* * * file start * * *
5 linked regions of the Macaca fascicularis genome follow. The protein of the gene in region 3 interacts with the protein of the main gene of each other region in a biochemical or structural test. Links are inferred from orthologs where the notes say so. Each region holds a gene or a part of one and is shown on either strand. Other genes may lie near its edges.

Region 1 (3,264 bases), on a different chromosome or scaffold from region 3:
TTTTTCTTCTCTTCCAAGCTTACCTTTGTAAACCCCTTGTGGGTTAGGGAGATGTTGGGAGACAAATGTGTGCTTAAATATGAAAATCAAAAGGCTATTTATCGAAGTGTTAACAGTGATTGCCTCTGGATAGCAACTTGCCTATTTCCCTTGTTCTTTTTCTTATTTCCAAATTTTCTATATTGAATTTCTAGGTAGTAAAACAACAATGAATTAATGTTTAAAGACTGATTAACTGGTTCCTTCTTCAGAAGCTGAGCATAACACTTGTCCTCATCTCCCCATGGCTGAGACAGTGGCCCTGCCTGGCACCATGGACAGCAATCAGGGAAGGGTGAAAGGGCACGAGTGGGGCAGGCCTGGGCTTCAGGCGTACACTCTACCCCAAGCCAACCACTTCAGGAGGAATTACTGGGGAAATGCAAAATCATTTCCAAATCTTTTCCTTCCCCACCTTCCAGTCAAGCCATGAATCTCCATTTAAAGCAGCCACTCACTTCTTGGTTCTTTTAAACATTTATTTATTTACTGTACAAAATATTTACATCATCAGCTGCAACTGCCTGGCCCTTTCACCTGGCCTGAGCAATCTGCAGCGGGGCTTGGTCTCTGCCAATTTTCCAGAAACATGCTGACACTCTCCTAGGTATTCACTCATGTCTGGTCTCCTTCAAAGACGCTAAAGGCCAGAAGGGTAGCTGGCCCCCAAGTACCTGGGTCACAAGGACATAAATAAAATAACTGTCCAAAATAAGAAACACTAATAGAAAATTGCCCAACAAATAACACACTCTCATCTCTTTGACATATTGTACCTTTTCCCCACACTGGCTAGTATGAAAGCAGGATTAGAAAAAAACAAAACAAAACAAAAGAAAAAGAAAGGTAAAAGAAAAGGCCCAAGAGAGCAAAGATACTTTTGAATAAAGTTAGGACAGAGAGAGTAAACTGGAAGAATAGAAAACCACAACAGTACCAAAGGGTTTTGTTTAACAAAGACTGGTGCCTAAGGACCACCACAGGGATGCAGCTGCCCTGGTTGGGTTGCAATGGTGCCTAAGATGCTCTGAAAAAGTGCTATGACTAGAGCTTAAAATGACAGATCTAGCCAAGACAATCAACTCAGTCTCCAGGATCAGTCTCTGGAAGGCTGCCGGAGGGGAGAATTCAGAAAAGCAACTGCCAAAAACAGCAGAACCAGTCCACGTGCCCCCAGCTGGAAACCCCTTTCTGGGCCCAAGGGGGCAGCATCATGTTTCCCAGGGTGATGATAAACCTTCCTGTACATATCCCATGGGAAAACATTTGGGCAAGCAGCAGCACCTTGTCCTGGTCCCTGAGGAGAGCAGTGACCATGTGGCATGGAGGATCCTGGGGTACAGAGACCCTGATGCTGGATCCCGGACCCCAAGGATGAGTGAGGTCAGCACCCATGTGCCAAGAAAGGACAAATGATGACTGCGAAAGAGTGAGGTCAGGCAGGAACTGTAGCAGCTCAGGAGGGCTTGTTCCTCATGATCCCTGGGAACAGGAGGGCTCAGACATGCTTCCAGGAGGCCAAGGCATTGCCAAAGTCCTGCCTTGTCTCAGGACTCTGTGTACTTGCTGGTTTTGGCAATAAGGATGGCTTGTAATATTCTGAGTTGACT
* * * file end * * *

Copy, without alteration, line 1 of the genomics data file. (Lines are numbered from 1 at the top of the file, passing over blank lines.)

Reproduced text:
5 linked regions of the Macaca fascicularis genome follow. The protein of the gene in region 3 interacts with the protein of the main gene of each other region in a biochemical or structural test. Links are inferred from orthologs where the notes say so. Each region holds a gene or a part of one and is shown on either strand. Other genes may lie near its edges.